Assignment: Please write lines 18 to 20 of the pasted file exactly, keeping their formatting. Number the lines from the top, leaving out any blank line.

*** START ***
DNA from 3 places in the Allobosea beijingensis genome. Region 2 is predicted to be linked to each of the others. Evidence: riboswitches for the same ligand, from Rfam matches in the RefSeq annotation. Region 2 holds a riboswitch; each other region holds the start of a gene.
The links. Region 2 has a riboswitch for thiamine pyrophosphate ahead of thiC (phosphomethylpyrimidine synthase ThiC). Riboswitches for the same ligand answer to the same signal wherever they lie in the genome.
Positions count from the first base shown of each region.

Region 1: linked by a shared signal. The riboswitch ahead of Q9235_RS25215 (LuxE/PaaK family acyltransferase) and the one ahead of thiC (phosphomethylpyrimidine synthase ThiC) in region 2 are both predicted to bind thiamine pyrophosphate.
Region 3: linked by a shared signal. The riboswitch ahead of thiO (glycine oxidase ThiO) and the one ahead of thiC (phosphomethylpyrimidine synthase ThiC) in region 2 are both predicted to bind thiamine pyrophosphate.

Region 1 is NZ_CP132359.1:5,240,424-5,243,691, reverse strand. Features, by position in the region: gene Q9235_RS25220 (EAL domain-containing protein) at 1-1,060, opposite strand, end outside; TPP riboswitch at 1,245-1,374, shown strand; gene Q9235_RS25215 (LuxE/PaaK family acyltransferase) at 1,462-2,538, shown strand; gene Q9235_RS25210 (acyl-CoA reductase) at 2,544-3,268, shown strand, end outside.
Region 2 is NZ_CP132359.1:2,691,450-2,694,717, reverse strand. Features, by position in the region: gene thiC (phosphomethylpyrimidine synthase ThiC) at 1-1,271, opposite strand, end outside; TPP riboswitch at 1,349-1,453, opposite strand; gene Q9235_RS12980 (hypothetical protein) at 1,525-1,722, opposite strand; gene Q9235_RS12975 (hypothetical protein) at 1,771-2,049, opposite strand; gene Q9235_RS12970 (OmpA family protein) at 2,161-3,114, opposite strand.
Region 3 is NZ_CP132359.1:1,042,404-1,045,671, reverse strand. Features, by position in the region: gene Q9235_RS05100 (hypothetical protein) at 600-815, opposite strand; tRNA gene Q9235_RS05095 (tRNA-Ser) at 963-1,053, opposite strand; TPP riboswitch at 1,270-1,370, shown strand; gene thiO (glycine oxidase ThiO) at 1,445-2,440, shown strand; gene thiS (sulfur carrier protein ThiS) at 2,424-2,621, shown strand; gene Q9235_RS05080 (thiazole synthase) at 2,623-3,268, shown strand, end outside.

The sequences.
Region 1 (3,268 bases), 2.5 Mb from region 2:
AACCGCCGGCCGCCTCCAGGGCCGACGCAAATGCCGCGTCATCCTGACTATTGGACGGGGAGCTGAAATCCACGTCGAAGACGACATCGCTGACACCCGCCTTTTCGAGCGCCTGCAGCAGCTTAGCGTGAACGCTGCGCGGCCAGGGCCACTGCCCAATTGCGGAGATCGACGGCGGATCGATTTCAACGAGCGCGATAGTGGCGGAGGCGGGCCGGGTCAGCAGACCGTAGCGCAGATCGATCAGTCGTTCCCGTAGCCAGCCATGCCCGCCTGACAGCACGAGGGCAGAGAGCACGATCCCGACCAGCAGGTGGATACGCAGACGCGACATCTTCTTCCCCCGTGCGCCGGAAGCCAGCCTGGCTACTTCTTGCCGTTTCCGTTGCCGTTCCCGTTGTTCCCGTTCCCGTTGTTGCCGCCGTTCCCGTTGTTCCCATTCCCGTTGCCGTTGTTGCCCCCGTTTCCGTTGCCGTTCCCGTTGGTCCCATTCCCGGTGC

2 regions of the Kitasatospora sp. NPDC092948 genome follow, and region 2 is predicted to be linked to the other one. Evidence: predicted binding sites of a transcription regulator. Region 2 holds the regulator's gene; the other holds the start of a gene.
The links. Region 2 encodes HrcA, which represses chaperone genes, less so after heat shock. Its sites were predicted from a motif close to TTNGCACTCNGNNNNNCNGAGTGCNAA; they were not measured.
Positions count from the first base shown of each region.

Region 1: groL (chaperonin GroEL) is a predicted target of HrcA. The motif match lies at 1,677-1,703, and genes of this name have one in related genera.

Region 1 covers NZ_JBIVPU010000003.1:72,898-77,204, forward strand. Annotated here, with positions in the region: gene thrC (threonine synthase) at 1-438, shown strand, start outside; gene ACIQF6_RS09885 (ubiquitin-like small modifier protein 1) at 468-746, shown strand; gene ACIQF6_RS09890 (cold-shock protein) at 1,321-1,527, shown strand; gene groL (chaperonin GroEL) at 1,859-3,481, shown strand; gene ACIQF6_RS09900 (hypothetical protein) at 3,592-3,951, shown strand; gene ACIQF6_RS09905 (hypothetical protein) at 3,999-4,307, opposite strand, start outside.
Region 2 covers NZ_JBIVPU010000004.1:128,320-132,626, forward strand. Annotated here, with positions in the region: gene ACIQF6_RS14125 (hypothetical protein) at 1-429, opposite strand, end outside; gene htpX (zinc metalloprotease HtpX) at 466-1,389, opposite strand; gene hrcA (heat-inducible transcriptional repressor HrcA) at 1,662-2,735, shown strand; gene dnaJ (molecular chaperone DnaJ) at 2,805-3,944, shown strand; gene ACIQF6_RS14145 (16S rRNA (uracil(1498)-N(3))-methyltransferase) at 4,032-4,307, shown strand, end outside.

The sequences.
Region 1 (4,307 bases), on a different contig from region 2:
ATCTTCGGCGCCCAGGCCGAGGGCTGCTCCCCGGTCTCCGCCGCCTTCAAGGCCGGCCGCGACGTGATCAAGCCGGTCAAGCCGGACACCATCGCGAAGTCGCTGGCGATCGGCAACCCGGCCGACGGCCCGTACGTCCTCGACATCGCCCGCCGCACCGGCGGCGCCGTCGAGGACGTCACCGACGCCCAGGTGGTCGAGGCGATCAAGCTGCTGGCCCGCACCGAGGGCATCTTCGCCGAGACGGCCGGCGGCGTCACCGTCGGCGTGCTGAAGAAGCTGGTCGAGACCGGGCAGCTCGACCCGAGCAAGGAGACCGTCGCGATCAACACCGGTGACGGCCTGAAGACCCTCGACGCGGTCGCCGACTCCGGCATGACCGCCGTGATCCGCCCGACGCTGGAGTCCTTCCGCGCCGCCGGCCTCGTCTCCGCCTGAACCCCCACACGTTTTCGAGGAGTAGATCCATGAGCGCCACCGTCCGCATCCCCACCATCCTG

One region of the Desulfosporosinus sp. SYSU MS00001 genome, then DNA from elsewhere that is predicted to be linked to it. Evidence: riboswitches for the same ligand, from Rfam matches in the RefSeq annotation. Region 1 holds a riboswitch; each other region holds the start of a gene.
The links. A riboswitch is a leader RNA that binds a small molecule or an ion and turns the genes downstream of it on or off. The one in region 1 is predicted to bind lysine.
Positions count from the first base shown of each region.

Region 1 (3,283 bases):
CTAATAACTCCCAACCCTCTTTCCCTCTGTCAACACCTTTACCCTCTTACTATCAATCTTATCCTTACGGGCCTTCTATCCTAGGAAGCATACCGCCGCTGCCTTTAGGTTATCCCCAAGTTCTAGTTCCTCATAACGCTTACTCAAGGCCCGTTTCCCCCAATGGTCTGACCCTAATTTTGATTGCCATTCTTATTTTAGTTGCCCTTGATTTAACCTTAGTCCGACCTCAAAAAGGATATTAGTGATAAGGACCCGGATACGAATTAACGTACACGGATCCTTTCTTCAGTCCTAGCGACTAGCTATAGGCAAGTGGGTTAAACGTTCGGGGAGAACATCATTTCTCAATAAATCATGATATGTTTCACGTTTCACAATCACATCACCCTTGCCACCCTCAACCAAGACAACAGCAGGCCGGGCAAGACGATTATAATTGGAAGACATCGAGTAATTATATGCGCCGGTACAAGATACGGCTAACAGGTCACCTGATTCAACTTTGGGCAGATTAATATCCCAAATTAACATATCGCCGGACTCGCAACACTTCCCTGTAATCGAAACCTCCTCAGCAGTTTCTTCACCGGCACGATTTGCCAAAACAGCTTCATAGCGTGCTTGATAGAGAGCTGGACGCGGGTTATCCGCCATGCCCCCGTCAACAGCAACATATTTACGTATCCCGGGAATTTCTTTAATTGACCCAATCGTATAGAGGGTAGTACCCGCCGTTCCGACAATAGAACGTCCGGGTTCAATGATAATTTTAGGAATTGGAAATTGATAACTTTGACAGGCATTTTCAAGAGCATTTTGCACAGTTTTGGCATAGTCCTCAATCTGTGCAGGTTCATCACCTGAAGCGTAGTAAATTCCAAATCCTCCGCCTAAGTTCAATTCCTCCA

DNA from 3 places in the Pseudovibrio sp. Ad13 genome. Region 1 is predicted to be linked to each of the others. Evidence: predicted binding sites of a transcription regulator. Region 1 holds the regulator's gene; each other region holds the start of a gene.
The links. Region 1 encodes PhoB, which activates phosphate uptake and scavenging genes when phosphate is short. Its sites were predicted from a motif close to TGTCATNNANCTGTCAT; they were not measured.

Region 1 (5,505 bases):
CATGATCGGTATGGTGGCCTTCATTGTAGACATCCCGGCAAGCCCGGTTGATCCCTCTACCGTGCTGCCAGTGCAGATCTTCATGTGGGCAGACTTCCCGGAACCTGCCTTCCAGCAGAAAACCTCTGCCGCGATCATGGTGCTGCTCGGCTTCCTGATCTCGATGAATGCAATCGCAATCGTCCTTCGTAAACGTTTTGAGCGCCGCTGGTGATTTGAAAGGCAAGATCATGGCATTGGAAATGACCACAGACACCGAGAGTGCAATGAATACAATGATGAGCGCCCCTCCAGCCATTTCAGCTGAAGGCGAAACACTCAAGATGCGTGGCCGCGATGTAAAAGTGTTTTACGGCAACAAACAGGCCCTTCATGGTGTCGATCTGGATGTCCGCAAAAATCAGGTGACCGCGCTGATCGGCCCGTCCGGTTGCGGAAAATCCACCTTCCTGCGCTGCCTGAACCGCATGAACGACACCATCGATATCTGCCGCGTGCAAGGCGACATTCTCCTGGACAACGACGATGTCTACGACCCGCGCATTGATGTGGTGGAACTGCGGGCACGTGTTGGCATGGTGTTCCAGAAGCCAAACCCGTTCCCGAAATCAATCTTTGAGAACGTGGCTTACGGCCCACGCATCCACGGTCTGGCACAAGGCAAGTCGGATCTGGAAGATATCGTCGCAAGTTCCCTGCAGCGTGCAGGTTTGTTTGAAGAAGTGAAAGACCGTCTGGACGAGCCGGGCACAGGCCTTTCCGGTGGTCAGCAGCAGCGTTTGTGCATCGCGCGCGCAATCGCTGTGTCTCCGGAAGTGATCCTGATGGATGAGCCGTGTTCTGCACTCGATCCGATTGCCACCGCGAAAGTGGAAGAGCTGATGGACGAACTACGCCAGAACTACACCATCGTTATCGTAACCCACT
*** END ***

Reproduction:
The sequences.
Region 1 (4,307 bases), on a different contig from region 2:
ATCTTCGGCGCCCAGGCCGAGGGCTGCTCCCCGGTCTCCGCCGCCTTCAAGGCCGGCCGCGACGTGATCAAGCCGGTCAAGCCGGACACCATCGCGAAGTCGCTGGCGATCGGCAACCCGGCCGACGGCCCGTACGTCCTCGACATCGCCCGCCGCACCGGCGGCGCCGTCGAGGACGTCACCGACGCCCAGGTGGTCGAGGCGATCAAGCTGCTGGCCCGCACCGAGGGCATCTTCGCCGAGACGGCCGGCGGCGTCACCGTCGGCGTGCTGAAGAAGCTGGTCGAGACCGGGCAGCTCGACCCGAGCAAGGAGACCGTCGCGATCAACACCGGTGACGGCCTGAAGACCCTCGACGCGGTCGCCGACTCCGGCATGACCGCCGTGATCCGCCCGACGCTGGAGTCCTTCCGCGCCGCCGGCCTCGTCTCCGCCTGAACCCCCACACGTTTTCGAGGAGTAGATCCATGAGCGCCACCGTCCGCATCCCCACCATCCTG